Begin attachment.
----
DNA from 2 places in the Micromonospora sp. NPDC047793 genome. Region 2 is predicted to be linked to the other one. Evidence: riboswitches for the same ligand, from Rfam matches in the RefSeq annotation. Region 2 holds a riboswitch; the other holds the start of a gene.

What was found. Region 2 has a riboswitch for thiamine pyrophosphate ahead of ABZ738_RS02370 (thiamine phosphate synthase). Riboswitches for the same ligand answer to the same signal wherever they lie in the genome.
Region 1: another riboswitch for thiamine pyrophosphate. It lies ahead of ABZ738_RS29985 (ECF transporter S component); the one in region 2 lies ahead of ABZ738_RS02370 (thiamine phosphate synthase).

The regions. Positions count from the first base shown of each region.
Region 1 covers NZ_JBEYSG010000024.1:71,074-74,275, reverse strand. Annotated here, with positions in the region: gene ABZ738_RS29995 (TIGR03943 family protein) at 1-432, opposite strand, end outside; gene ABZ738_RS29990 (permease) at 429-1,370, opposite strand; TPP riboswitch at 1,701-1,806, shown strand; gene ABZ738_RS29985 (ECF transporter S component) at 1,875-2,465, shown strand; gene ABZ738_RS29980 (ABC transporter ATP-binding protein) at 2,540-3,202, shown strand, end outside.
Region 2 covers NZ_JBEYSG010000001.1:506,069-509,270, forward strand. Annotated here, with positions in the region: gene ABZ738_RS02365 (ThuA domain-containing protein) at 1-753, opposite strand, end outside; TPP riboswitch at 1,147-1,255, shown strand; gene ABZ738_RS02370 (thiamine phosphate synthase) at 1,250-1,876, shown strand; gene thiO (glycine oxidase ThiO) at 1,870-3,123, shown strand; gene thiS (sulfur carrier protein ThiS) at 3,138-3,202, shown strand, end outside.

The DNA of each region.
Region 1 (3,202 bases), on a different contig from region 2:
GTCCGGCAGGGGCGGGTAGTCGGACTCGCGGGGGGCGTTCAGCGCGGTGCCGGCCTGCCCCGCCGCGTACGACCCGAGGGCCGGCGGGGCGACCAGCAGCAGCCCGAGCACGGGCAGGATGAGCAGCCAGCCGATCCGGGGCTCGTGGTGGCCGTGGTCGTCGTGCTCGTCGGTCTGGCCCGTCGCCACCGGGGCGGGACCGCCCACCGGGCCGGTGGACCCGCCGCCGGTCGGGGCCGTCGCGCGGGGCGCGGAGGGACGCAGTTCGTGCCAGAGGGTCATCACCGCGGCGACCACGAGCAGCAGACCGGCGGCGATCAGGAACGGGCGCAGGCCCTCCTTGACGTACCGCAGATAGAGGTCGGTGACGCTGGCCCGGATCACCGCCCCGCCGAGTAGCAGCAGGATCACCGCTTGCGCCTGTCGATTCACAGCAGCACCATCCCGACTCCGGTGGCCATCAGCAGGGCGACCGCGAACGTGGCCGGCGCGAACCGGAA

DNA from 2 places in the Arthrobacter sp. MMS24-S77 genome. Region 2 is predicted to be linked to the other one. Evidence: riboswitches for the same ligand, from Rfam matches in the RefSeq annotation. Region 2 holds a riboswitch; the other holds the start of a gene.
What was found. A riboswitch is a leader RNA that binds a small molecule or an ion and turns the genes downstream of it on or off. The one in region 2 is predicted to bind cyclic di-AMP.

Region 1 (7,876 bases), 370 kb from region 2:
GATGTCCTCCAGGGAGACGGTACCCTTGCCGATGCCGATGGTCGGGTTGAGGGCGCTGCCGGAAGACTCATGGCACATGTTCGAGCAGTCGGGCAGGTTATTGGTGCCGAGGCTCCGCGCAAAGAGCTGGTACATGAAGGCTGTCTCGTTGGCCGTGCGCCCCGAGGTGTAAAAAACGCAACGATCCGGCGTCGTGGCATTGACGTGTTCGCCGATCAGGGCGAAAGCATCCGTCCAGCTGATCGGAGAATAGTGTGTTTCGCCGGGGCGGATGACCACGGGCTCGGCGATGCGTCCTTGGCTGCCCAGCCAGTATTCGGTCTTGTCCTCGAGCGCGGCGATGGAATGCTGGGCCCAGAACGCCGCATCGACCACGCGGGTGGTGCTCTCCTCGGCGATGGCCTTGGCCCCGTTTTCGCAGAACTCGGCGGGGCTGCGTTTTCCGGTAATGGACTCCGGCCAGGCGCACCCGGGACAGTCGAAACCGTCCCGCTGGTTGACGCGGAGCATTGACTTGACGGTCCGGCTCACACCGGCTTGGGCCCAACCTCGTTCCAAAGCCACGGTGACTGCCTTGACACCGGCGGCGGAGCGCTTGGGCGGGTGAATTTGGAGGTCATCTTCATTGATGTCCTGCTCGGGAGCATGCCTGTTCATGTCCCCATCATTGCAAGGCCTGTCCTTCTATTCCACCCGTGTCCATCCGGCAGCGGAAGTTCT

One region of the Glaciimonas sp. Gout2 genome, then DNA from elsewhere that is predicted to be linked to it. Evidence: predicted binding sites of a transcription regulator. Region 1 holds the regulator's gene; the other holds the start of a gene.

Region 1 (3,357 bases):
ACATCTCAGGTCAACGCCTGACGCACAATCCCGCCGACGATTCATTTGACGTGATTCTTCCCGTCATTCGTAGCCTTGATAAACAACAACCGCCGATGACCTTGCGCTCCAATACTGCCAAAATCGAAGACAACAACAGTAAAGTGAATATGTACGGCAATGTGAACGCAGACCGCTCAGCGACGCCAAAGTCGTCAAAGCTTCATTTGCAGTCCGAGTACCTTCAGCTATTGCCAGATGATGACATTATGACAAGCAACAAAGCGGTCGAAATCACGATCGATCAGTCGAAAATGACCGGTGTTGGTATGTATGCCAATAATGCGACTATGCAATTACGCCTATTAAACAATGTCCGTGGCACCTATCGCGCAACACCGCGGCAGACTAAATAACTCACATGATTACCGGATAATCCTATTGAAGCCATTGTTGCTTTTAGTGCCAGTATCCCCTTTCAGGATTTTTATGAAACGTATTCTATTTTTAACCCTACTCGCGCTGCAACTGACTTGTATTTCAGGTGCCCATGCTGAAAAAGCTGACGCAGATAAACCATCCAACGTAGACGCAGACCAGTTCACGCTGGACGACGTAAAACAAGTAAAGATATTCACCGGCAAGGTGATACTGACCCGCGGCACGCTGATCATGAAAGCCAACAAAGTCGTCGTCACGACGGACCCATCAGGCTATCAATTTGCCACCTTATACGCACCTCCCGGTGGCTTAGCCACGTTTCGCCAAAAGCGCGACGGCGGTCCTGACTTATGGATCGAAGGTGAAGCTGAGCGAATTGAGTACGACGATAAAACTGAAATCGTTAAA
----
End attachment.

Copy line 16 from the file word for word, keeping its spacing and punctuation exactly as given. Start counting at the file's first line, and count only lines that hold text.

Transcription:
ACATCTCAGGTCAACGCCTGACGCACAATCCCGCCGACGATTCATTTGACGTGATTCTTCCCGTCATTCGTAGCCTTGATAAACAACAACCGCCGATGACCTTGCGCTCCAATACTGCCAAAATCGAAGACAACAACAGTAAAGTGAATATGTACGGCAATGTGAACGCAGACCGCTCAGCGACGCCAAAGTCGTCAAAGCTTCATTTGCAGTCCGAGTACCTTCAGCTATTGCCAGATGATGACATTATGACAAGCAACAAAGCGGTCGAAATCACGATCGATCAGTCGAAAATGACCGGTGTTGGTATGTATGCCAATAATGCGACTATGCAATTACGCCTATTAAACAATGTCCGTGGCACCTATCGCGCAACACCGCGGCAGACTAAATAACTCACATGATTACCGGATAATCCTATTGAAGCCATTGTTGCTTTTAGTGCCAGTATCCCCTTTCAGGATTTTTATGAAACGTATTCTATTTTTAACCCTACTCGCGCTGCAACTGACTTGTATTTCAGGTGCCCATGCTGAAAAAGCTGACGCAGATAAACCATCCAACGTAGACGCAGACCAGTTCACGCTGGACGACGTAAAACAAGTAAAGATATTCACCGGCAAGGTGATACTGACCCGCGGCACGCTGATCATGAAAGCCAACAAAGTCGTCGTCACGACGGACCCATCAGGCTATCAATTTGCCACCTTATACGCACCTCCCGGTGGCTTAGCCACGTTTCGCCAAAAGCGCGACGGCGGTCCTGACTTATGGATCGAAGGTGAAGCTGAGCGAATTGAGTACGACGATAAAACTGAAATCGTTAAA